Turbos typically spin at an incredible 100,000 to 150,000 RPM. They are not the least tolerant to out of balance conditions or lack of clean oil to the bearing. Potential causes for this DTC include:Vacuum leak at the intake manifold Dirty air cleanerDefective wastegate- either stuck open, closed or leakingInsufficient oil supply to main shaft bearing-obstruction in the oil feed or return line. Bearing failure causing low spin-up due to drag. Wobble in the bearing causing the turbine blades to strike the turbo housing. Nicked, bent or missing turbine blades causing an out-of-balance situation. Oil seal leak on the compressor side of the turbo as seen by oil in the turbo and fouled plugs. Excessive end play in the turbo shaftDefective intercoolerLoose connections at intake pipe to throttle bodyCracks in the turbo housingLoose exhaust manifold to turbo bolts. Poor electrical connection at Turbo boost sensor. Short or open in the sensor harness between the sensor and ECM. Defective sensor or ECM 5 volt reference driver.
How to fix OBD-II diagnostic trouble code p0235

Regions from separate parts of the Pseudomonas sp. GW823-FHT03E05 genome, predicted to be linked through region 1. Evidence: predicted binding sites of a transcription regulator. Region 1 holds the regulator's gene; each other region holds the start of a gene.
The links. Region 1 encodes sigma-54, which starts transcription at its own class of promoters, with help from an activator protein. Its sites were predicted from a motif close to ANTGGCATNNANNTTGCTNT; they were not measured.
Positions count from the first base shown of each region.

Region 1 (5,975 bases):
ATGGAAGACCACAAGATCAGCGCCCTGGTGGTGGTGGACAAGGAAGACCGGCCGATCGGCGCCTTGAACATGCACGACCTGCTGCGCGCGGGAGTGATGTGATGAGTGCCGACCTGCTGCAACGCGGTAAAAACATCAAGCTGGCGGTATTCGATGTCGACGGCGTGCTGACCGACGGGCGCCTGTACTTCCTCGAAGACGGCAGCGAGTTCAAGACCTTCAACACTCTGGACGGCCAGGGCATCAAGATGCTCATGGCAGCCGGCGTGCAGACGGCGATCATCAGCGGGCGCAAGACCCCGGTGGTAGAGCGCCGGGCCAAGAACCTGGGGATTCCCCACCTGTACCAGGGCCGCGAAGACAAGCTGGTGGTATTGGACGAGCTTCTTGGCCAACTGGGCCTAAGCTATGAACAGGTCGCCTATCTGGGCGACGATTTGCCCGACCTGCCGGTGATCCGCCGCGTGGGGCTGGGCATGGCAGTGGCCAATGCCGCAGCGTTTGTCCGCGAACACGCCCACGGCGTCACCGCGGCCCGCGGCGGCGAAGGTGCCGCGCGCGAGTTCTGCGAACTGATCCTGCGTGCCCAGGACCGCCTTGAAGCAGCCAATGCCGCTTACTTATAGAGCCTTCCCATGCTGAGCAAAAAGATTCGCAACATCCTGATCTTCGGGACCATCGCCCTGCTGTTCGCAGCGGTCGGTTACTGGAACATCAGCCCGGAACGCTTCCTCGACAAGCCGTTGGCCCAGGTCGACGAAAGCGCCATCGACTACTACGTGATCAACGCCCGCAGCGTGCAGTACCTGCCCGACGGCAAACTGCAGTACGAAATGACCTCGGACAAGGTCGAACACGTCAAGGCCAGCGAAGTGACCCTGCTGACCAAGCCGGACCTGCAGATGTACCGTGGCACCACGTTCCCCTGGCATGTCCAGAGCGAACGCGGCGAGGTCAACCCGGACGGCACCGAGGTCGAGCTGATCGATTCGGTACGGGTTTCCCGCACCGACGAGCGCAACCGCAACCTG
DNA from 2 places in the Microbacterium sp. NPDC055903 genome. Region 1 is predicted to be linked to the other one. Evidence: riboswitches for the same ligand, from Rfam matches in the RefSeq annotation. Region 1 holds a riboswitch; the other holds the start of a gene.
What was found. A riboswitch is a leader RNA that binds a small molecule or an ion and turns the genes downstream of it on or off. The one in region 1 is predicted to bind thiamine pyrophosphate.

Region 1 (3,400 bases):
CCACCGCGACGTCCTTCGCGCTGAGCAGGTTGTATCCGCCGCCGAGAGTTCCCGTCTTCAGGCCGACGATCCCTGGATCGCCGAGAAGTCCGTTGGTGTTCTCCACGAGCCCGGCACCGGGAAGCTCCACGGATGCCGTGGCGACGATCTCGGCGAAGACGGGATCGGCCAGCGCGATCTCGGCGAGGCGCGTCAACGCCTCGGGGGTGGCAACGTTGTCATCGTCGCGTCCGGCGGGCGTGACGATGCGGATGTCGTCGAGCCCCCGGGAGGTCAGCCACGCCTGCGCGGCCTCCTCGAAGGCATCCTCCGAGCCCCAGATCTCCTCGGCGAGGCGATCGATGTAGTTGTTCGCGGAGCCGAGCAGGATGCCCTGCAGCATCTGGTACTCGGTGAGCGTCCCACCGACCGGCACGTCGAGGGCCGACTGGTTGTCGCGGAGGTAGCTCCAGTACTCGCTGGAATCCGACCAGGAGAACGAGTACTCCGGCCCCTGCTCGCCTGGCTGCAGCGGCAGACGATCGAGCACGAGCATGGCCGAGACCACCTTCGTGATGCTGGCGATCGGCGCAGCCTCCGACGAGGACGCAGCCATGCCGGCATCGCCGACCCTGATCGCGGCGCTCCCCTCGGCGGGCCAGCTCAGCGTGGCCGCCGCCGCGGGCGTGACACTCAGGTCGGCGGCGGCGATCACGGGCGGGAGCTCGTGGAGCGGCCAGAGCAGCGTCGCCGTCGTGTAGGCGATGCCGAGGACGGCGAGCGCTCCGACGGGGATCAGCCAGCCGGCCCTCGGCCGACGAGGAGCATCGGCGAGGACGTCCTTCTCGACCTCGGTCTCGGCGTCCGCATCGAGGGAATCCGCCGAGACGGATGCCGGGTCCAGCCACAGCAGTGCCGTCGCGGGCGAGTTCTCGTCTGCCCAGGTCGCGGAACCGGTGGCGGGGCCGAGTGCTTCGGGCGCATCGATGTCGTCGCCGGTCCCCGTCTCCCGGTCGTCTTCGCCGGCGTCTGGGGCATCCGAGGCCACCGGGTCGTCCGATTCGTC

It's been my experience that the flow of diagnosis begins with the most common turbo problems and working systematically down the line too the least likely. Simple tools are needed such as a vacuum gauge and dial indicator. Confirm that the engine is running properly with no misfiring plugs and no codes relating to a failed knock sensor. On a cold engine, inspect the hose clamps at the turbo outlet, intercooler and throttle body for tightness. Attempt to rock the turbo on the exhaust flange to see if it is tight. Inspect the intake manifold for leaks of any kind including vacuum hoses. Remove the actuating arm from the wastegate. Operate the valve manually while looking for a sticking valve causing a drop in boost. Locate a non-ported vacuum in the intake manifold and install a vacuum gauge. Start the engine. At an idle the engine must have between 16 to 22-inches of vacuum. If it has less than 16 the catalytic converter is bad and will not allow boost to build. Rev the engine quickly to 5000 RPM and release the throttle while watching the vacuum gauge as it displays boost pressure. If boost pressure rises above 19-pounds of boost you have a bad wastegate. If boost fails to rise between 14 to 19-pounds of boost a problem exists with the turbo itself. Shut the engine down and allow it to cool. Remove the turbo outlet hose and look inside the turbo to see if the blades are striking the sides of the housing. Look for bent or missing blades or oil in the turbo. Spin the blades by hand and look for grinding or resistance indicating a faulty turbo. Inspect the oil lines from the engine block to the center turbo bearing and the return line from the bearing to the oil pan for leaks. Install the dial indicator on the outlet turbine nose and move the turbo shaft in and out. If there is over 0. 003 of endplay the center bearing is faulty. If the turbo passes these tests it is good. Use the service manual to test the boost sensor and harness using a volt/ohmmeter. Locate the 5 volt reference from the ECM to the sensor and confirm voltage. No voltage present is an open or short in the harness or bad ECM. Locate proper reference signal from the boost sensor to the ECM and confirm a varying voltage as the RPM climbs. No voltage climb indicates a bad sensor.